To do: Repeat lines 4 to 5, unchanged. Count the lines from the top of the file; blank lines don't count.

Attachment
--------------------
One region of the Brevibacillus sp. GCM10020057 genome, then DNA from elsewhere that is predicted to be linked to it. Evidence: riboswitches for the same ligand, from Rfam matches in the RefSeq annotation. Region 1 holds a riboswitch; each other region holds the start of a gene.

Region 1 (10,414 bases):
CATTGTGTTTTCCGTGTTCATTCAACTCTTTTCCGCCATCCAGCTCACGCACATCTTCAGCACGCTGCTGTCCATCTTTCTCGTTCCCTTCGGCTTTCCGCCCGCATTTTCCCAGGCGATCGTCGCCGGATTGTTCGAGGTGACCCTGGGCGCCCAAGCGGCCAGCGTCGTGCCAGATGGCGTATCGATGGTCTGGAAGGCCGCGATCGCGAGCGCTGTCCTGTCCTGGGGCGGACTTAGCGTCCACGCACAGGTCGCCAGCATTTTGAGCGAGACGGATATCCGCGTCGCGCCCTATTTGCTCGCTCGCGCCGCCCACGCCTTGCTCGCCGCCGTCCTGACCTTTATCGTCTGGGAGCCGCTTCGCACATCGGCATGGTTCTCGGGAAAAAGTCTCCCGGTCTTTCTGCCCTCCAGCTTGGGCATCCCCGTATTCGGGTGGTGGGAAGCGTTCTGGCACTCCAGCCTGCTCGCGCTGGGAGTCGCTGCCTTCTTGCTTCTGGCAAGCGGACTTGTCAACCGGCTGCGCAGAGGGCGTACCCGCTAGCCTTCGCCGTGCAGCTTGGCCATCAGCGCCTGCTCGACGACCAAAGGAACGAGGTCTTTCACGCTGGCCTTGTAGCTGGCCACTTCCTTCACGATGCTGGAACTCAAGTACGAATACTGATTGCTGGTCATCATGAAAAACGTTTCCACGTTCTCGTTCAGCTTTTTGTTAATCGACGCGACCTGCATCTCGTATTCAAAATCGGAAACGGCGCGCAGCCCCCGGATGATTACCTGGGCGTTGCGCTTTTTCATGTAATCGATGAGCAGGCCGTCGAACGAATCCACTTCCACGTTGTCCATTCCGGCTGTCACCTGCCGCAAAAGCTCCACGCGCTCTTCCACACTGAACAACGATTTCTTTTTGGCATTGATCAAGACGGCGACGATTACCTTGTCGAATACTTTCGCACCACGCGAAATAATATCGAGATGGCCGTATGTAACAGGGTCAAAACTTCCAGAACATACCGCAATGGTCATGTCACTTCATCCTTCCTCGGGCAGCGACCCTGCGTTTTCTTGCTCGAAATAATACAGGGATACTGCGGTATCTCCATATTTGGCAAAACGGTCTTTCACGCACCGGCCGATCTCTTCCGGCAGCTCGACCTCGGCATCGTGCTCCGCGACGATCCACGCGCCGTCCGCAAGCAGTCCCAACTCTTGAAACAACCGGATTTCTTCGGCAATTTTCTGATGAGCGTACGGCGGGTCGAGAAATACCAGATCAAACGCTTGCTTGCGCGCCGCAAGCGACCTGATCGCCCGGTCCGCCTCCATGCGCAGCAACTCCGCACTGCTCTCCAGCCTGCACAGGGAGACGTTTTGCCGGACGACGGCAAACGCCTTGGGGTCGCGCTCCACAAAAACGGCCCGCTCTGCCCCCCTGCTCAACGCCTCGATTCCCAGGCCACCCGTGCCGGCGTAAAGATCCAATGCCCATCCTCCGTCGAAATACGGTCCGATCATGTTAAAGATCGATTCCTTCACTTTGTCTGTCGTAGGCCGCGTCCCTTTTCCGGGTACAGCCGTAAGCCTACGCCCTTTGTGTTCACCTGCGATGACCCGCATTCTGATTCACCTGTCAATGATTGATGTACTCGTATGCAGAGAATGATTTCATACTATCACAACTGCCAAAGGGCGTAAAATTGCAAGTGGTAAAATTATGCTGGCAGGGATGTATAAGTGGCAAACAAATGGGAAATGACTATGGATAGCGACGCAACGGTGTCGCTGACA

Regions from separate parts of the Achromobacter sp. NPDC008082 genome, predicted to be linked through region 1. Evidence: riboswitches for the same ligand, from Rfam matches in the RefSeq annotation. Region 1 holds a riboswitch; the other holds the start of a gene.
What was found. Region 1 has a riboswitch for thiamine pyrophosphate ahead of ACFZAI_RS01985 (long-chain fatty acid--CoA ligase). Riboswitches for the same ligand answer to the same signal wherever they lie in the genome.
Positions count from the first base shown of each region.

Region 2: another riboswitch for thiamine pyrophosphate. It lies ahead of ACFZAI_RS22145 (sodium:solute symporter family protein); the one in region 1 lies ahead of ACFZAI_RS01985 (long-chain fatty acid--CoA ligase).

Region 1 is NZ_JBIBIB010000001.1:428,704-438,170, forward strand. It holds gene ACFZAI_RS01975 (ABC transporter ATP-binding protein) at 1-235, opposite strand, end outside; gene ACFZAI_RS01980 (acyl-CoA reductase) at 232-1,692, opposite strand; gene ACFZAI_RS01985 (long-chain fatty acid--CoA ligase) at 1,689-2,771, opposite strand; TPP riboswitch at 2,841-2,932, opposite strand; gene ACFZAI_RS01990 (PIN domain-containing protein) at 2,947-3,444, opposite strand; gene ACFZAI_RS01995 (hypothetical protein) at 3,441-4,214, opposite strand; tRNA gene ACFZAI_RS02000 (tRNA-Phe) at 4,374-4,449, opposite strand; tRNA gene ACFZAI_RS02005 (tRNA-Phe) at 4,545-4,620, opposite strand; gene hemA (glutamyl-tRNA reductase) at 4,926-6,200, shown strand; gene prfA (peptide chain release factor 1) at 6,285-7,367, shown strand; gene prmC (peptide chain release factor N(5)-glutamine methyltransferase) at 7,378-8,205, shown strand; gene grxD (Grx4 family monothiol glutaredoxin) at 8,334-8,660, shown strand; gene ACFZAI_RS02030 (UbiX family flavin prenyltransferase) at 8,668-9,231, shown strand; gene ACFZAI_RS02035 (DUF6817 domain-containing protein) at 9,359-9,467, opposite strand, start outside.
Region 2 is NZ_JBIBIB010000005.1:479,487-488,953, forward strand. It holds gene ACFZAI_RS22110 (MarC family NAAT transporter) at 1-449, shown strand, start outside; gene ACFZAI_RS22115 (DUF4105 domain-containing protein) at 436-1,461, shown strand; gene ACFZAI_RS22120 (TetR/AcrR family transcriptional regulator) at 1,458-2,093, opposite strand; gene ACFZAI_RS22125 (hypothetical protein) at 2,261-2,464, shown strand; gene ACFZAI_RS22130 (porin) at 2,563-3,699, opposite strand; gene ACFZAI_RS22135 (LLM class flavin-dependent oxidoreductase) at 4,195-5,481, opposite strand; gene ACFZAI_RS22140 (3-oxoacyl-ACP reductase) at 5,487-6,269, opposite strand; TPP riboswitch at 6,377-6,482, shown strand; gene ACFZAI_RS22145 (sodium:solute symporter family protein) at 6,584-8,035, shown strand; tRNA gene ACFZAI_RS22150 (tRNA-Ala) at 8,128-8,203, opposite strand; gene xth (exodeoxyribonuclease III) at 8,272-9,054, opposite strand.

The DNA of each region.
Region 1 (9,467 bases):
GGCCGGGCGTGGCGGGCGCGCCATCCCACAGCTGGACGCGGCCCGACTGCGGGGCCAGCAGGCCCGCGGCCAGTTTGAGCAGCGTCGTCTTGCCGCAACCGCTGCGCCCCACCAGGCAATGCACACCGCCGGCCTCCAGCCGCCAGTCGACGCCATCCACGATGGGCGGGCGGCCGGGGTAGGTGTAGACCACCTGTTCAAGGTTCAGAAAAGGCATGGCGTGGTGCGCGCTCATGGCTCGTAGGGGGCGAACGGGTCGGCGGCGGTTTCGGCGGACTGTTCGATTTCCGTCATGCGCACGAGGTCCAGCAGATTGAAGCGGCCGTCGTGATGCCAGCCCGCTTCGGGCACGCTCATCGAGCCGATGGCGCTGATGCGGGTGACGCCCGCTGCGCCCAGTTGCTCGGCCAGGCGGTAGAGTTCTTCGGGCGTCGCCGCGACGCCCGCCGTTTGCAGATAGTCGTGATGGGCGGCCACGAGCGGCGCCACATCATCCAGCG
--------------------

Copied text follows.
Regions from separate parts of the Achromobacter sp. NPDC008082 genome, predicted to be linked through region 1. Evidence: riboswitches for the same ligand, from Rfam matches in the RefSeq annotation. Region 1 holds a riboswitch; the other holds the start of a gene.
What was found. Region 1 has a riboswitch for thiamine pyrophosphate ahead of ACFZAI_RS01985 (long-chain fatty acid--CoA ligase). Riboswitches for the same ligand answer to the same signal wherever they lie in the genome.